Anna Lisa Varri, University of Edinburgh

Anna Lisa Varri, University of Edinburgh

Rethinking the dynamical paradigm of low-mass stellar systems.

Anna Lisa Varricareer trajectory has been at the interface between Physics, Applied Mathematics, and Astronomy. Anna received their education in Theoretical Physics at the Università degli Studi di Milano in Italy and, as a Fulbright Scholar, at Drexel University in Philadelphia. Anna’s PhD thesis has been recognised by the International Astronomical Union with a Gruber Foundation Young Scientist Award, which they took up at Indiana University Bloomington, United States. Anna spent their postdoctoral years in Edinburgh, Scotland, first as a Royal Commission for the Exhibition of 1851 Fellow in the School of Mathematics, then as a Marie Sklodowska-Curie Fellow at the Institute for Astronomy. Currently, Anna is a JSPS International Fellow at the University of Tokyo, where they are studying the nexus between kinematic complexity and black holes in collisional systems. The Future Leaders Fellowship has truly rewarded Anna’s multidimensional research vision, which they will pursue in unique environment offered by the University of Edinburgh. 

‘All large galaxies, including our own Milky Way, contain hundreds of 'globular clusters'. Each is a dense collection of about a million stars which are among the oldest in the universe. Through a mathematician's eye, they correspond to the problem of understanding the motion of N bodies interacting by long-range forces. Through an astronomer's telescope, they appear as the first baryonic structures emerged at the dawn of the formation of galaxies. Both souls have always lived in me, and I believe this why I find this subject so appealing,” says Anna.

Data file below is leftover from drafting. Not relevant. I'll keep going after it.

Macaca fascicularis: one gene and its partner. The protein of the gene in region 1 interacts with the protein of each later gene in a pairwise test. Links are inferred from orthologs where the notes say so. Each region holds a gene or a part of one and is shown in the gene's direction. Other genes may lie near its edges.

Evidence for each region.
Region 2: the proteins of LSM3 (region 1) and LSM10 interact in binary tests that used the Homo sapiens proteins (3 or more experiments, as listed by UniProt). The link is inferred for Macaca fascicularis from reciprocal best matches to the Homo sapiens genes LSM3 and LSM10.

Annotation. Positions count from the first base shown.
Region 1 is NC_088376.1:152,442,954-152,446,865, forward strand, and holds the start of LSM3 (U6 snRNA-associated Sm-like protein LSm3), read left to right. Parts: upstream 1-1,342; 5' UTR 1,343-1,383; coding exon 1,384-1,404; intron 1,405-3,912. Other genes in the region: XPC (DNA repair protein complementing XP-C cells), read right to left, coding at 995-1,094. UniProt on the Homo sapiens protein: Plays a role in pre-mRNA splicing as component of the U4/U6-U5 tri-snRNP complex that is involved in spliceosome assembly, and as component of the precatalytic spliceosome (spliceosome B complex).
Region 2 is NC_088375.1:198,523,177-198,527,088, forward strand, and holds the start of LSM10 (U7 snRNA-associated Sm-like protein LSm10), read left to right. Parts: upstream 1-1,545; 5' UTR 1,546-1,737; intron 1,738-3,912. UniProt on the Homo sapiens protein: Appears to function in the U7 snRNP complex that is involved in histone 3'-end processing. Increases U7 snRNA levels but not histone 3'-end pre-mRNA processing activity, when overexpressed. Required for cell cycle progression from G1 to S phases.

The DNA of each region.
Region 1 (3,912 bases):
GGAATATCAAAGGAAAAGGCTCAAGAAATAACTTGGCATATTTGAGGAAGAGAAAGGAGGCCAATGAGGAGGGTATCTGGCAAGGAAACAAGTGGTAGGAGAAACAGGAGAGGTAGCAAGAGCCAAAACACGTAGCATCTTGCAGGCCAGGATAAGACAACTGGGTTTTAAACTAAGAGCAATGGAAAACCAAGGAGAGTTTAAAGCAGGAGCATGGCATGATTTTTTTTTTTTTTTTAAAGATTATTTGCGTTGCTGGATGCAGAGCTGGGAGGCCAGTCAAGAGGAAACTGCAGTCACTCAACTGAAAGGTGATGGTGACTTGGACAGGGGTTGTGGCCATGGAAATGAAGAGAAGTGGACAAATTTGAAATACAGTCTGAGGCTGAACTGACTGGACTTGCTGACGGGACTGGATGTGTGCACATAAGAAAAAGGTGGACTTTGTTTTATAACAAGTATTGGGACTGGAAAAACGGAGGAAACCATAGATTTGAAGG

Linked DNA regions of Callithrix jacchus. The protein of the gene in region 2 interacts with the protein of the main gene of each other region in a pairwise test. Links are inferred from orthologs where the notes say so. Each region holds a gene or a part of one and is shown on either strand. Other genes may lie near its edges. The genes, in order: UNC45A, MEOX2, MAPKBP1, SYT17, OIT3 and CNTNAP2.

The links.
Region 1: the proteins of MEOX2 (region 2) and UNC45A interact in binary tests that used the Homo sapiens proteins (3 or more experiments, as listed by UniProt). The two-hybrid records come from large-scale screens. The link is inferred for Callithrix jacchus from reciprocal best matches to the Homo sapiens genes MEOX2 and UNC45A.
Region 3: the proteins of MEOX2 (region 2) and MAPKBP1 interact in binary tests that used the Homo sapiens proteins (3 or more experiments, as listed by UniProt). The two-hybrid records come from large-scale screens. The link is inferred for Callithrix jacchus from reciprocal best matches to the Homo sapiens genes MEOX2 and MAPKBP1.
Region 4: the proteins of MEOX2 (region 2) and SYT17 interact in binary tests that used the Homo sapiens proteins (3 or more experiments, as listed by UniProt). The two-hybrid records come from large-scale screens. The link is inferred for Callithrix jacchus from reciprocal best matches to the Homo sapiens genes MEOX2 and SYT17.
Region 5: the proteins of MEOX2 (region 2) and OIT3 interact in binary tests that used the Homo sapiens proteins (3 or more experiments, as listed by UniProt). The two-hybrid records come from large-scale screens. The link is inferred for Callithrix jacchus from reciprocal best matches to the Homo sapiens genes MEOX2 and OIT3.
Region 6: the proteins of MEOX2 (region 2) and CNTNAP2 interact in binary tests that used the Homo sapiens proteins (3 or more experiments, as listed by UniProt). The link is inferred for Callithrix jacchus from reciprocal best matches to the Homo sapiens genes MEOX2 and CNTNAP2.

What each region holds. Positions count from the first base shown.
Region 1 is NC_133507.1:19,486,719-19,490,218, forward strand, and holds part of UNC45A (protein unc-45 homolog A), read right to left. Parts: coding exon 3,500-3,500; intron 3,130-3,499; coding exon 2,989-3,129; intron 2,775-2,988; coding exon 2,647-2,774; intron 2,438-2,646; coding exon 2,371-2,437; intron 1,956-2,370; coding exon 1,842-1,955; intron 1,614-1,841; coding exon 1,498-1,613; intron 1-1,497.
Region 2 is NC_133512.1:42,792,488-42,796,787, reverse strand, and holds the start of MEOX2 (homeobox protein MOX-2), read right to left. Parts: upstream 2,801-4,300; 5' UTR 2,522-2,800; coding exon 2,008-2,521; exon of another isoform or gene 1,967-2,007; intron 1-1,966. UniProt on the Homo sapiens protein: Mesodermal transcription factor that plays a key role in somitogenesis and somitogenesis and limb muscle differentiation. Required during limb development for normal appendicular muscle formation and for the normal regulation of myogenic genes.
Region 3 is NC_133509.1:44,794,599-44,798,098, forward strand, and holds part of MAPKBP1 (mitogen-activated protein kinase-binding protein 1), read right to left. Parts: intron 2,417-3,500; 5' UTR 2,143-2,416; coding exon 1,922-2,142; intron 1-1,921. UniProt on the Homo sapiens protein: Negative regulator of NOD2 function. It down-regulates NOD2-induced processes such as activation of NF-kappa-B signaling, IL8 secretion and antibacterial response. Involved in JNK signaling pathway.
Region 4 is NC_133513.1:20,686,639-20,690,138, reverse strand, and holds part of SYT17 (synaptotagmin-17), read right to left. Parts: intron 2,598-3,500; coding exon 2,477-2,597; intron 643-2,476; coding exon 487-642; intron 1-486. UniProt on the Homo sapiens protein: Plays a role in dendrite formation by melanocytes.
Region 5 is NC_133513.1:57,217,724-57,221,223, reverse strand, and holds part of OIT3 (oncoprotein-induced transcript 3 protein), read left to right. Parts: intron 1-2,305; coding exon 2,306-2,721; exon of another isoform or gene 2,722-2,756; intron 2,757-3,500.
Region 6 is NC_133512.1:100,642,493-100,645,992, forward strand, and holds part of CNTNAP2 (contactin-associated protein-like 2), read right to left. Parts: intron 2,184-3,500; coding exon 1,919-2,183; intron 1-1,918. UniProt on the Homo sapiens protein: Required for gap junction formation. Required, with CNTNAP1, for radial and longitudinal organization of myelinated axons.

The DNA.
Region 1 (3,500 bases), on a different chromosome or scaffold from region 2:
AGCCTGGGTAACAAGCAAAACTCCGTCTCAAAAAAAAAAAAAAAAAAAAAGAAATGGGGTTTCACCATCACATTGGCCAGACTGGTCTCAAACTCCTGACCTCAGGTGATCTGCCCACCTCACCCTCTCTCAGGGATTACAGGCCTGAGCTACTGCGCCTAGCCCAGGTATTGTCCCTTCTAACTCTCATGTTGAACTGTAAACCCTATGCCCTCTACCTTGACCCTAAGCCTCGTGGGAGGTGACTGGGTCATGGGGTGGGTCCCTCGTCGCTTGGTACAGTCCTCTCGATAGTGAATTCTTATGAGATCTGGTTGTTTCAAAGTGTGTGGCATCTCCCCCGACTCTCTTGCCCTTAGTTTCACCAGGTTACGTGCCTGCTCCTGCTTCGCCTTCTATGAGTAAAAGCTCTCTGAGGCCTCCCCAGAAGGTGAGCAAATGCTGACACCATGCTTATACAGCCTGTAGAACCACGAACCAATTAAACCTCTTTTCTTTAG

These ancient groups of stars have been used by astronomers for countless purposes, over many decades. More recently, they have been recognised as cradles for small, 'stellar-mass', black holes and they have been long speculated to be the birth site of larger, 'intermediate-mass', ones - currently undetected. But LIGO and new gravitational waves detectors may soon help us solve this puzzle. Furthermore, the new European space observatory Gaia can now observe globular clusters in the Milky Way with unprecedented detail, which current theory cannot match.

A revolution in our understanding of these building blocks of our universe has therefore started. With a combination of applied mathematics techniques and numerical simulations, my research aims at studying how such new-generation data can shed light on three big questions in modern astrophysics: the origin of the first stellar aggregates, the existence of intermediate-mass black holes, and the limits of the presence of invisible 'dark' matter in small stellar systems’.



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